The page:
Or imagine asking one of the apostles, where were you, the day you heard Jesus’ cousin was beheaded? “I was out healing the sick, just like Jesus taught us to do” the apostle may say. “Life was wonderful, magical. And then the messenger came and told us the horrible news. I’ll never forget that day.”
I’d add maybe one more question about that day, a question for God. God, where were you, the day John the Baptist was beheaded? Because looking at the text for today I don’t see you. It just ends with a head on a platter, and the disciples coming to take his body away to bury it. And that was that, John was dead.
For those of us that were around for the death of JFK or Nine-Eleven we may ask the same question. God, where were you the day JFK was shot? God, where were you the day the Twin Towers fell? Those are hard questions.
Good News – then
But you didn’t come to church this morning to wallow in the news of dead prophets, dead presidents or, terrorist attacks. At least I hope you didn’t. There is good news to share today.
Right before where the gospel reading picks up Jesus sends the twelve apostles out to heal the sick. Word of his ministry was starting to get out. A movement was underway. And right after the beheading the text moves to Jesus feeding the 5,000. So while it’s hard to see God on the day John the Baptist was beheaded it’s really easy to spot God right before, present with Jesus and the apostles as they went about their business healing. And it’s easy to spot God right after, present again with Jesus and the apostles as they participate in the miracle of the feeding of the 5,000.
Think about those three events together. First the apostles are sent. Then John the Baptists is killed. Then the miracle of feeding the 5,000. First sending. Then death. Then miracle. Sound familiar? It kind of sounds like the Easter story to me. That even on the darkest of days God is present. Present with Jesus during his death on a cross. Present with the apostles and other followers during their pain. Present with us, in our pain.
Good News – our past
There is good news in our darkest times too, even from a horrific day like Nine Eleven.
Catherine Turnipseed shares her father’s story of 9-11 every year with her students, along with many other personal stories from her family and friends. Where was God that day for Catherine? She says the day taught her something about God’s mysterious ways. She learned that day God makes us all special, and actively shapes our lives, even in times of tragedy. Catherine says she values the chance to pass these lessons about the day, lessons about God, on to her students.
Where was God that day for a friend of mine from seminary? She found God in church, sitting next to her husband. The two went to their faith community the night of the attacks to seek solace. Their marriage wasn’t in the best place at the time; it had been 13 months since they’d gone to church together. Exactly one year later, on 9/11/2002 the couple welcomed their second child into the world. Looking back on this day she now describes 911 as a crucial moment in healing her marriage. God was present on that day almost fourteen years ago, healing a marriage, and is still present, walking alongside the couple today.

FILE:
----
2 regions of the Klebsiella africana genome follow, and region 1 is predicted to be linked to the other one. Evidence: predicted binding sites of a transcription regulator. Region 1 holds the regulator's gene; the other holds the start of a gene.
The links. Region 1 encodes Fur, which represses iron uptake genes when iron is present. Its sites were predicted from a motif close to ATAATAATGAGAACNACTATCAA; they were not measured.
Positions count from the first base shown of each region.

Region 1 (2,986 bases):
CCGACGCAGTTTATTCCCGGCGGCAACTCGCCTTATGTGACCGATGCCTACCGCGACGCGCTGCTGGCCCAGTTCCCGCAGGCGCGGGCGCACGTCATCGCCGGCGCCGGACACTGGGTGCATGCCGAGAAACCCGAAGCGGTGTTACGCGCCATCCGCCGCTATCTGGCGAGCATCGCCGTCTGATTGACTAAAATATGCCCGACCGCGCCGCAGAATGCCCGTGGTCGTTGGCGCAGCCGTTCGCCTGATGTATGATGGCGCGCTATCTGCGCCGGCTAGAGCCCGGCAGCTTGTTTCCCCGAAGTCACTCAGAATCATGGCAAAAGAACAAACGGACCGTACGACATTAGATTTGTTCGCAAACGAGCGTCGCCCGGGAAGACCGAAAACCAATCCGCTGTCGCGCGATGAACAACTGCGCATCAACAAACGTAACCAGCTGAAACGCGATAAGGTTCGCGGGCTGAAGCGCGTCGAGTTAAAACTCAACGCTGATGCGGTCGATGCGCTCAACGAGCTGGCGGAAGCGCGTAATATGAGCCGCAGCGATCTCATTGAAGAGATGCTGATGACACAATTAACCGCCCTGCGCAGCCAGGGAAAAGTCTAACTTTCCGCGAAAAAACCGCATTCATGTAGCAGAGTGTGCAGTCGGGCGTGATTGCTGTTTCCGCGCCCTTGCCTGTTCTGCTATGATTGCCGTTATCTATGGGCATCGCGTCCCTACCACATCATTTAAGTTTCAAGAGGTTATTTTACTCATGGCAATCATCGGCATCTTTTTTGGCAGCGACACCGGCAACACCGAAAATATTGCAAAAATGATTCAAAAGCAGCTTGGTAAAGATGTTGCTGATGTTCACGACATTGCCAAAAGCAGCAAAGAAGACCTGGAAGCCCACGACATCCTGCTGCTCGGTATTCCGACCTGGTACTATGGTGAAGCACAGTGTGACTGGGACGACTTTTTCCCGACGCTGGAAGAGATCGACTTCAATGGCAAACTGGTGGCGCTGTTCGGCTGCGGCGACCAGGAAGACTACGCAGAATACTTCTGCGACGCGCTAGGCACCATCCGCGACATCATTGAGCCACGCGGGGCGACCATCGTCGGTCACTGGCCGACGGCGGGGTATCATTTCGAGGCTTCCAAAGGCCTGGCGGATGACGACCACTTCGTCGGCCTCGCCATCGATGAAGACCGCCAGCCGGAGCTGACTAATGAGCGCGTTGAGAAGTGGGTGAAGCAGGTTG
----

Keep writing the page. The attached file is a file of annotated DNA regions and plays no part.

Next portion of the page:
Where was God that day for Becky, a college friend, on 9/11? She was eight months pregnant with her daughter. Becky says she recalls being horrified that she was about to bring an innocent child into such a dark place. But the experience gave her and her husband Bill resolve. She tells me they decided to do everything in their power to raise their child to be loving and kind to everyone she would meet, and reject hate in any form. God was present on that day for Becky, giving her new insight on how to raise her soon-to-be-born child, and teach her in the ways she should go. God continues to be present with Becky and Bill as they raise their daughter, now thirteen years old.
Good news – today
Where is God today, for you? Some days it can be harder to see God then others. Maybe you’re having one of those days. I sure struggle to see God some days, maybe you do too. Perhaps you’ll experience God in the music today. At least some of you will. Shirley has been leading music in churches for a while now, I’m guessing she’d agree. You can’t please everyone, at least all the time, right Shirley?
Or maybe you’ll find God in the sermon today. At least I hope a few of you will. But if you don’t that’s ok. Not everyone finds God in every sermon. It just doesn’t always happen.
One place I find God a lot is right after the service, in the narthex, during coffee hour, talking with many of you. God is present with us in our faith communities, in our conversations. For me it’s easy to find God among God’s people most days. But even then it doesn’t happen every single time.
Here’s one place you can find God consistently, even in the dark times. It’s in communion. We are given the gift of Christ because God so loved us that God wanted us to know that we are loved. God wanted us to know that God knows what it is like to suffer, to feel pain, to feel hurt. And that God never leaves us because God is an intimate presence in our life.
God gave us Christ to show us the way. To show us that within all the bad news we may experience, we are given the mark of baptism and the bread of communion. God will not fail us. God will not forget us.
In a few moments you will be invited to be a guest at the Lord’s Table and we will hear the words “This is the body of Christ given for you.” Each week we are reminded “this is the blood of Christ shed for you.”
God is part of us. God is with us. The bread we take, the wine we drink, and the cleansing waters of baptism show us no matter what, at all times, we are never forgotten.
In the name of the Father, the Son and the Holy Spirit, Amen.